Why Go Electric?
Better for You
EVs are a much more convenient option compared to typical ICE vehicles.
Imagine if a magical fairy visited your garage every night, and refueled your vehicles (for cheap!) while you slept so that each morning you had a full tank of gas. Sounds magical, doesn’t it? With an EV, that magic meets reality. For just a fraction the cost of gas, your EV will charge itself up overnight, freeing you from the ‘weekly’ routine of detouring out of your way to a gas station.
EVs have some more tricks up their (non-existent) tailpipes – when you slow down, they turn the energy of motion into stored electrical energy that will help you travel farther. This is in stark contrast to how regular cars reduce speed – they waste that energy, turning it into lost heat. The added advantage is that brakes on EVs last much longer. Reducing maintenance costs. Those savings are amplified by the lack of oil changes and the extra reliability that comes along with simple electric motors.
Without a tailpipe, EVs don’t emit harmful emissions into the air we all breathe. This has the immediate benefit of being healthier for the EV driver, as well as the other residents of our cities.
Shh… can you hear it? The lack of noise as EVs drive down the roadway. Reduced noise pollution is another shared benefit we all enjoy with electric vehicles.
Better for The Environment
What is ‘easy’ today, may not lead to a desirable ‘tomorrow’. While fossil fuels are essential to our way of life, allowing us to produce all sorts of essential items, why burn them away when there are alternatives?
The burning of fossil fuels produces hazardous chemicals and greenhouse gas (GHG) emissions. These pollutants contribute to air pollution and climate change. The only greenhouse gas emissions associated with an EV are from the generation of electricity. While it is true some of Alberta’s electricity comes from coal, Alberta is quickly transitioning its electrical grid away towards a greener mix. Consider this: every day a gasoline car is driven, it gets slightly less efficient and in turn, pollutes a little more. EVs, on the other hand, get better for the environment as the supporting grid improves.
EV batteries are made from Lithium-ion, which is the same battery used in smartphones, laptops and most rechargeable household electronics. Lithium-ion batteries are 90% recyclable and a number of companies are looking at using used EV batteries as second-life energy storage units.
When you compare the total life-cycle of an EV to a gas car, from manufacturing, through operation, to end of life, EVs produce about half the greenhouse gas emissions as a comparable gas car. For more information on the EV life-cycle, visit the Union of Concerned Scientists.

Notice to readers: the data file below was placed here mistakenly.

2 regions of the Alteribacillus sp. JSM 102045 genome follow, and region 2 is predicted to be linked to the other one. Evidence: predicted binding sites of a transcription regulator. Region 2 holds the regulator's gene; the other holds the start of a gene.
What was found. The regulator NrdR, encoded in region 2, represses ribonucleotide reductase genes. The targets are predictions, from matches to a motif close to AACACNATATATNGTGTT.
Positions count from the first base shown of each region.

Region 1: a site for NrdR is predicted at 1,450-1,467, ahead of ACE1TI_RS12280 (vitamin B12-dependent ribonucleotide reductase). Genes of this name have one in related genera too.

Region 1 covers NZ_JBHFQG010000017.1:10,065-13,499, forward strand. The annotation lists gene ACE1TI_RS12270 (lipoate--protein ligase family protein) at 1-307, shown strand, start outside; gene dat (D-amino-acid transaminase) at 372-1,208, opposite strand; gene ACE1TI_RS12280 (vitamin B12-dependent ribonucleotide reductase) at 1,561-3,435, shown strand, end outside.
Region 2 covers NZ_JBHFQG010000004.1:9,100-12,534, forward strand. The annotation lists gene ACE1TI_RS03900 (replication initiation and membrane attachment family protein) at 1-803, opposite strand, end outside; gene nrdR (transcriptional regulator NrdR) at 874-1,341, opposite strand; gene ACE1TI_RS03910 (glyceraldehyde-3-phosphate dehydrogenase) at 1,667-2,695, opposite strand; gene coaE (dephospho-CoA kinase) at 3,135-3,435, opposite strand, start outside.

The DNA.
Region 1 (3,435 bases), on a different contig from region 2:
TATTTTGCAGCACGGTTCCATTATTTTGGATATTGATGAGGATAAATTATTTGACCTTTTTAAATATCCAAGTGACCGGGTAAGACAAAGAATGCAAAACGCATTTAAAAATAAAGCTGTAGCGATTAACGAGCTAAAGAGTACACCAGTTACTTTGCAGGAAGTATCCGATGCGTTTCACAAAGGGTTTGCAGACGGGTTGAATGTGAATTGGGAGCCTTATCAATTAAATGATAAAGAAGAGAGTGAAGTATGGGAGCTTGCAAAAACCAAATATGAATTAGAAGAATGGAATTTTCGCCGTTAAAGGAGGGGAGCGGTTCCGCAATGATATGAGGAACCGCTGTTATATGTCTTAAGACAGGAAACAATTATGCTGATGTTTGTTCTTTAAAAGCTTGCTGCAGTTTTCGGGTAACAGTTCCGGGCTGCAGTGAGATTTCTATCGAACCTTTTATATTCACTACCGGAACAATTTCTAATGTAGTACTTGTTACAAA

Real-Time BEV GHG Emission Estimating Tool for Alberta
Real-Time Alberta Power Generation Source Mix
Annual cost: $269
Annual cost: $1248
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The pie chart above is a real-time graphical representation of Alberta’s power generation sources. The data is sourced from the Alberta Electric System Operator (AESO). Because Alberta has many sources of power it is difficult to determine how much GHGs are emitted per kWh of electrical energy created. This built in calculator and drop down menu system is an easy tool for estimating the GHG emissions from an electric vehicle on Alberta’s grid and also allows you to make quick comparisons to many Internal Combustion Engine vehicles.
Alberta AESO Current Supply Demand Report:
Other background sources:
-Fuel consumption values are sourced from Natural Resources Canada
-1 litre of gasoline emits 2.44kg CO2e
-1 kWh produced by 100% Coal emits 0.909kg of CO2
-1kWh produced by 100% Natural Gas emits 0.465kg of CO2
-1kWh produced by 100% Renewables emits 0.000kg of CO2
-1kWh produced by 100% Biomass emits 1.5kg of CO2
Some notes about the calculator:
-The tool currently only works for Battery Electric Vehicles (BEV) and does not work for Plug-In Hybrid Electric Vehicles (PHEV)
-Our thanks to Dr Hesam Yazdanpanahi for the inspiration to make this tool
-Prior to 2014 Alberta’s electricity sector accounted for 16% of the provinces GHG emissions. In 2016 the Government of Alberta announced the Climate Leadership Plan which aims to entirely shift away from coal as a fuel for power generation by 2030. It is also planned to have at least 30% of the provinces overall energy coming from renewable sources by 2030. For the first time in decades, in 2018, the province was able to achieve less than 50% of its energy needs from non-coal sources. This tool will be here every step of the way.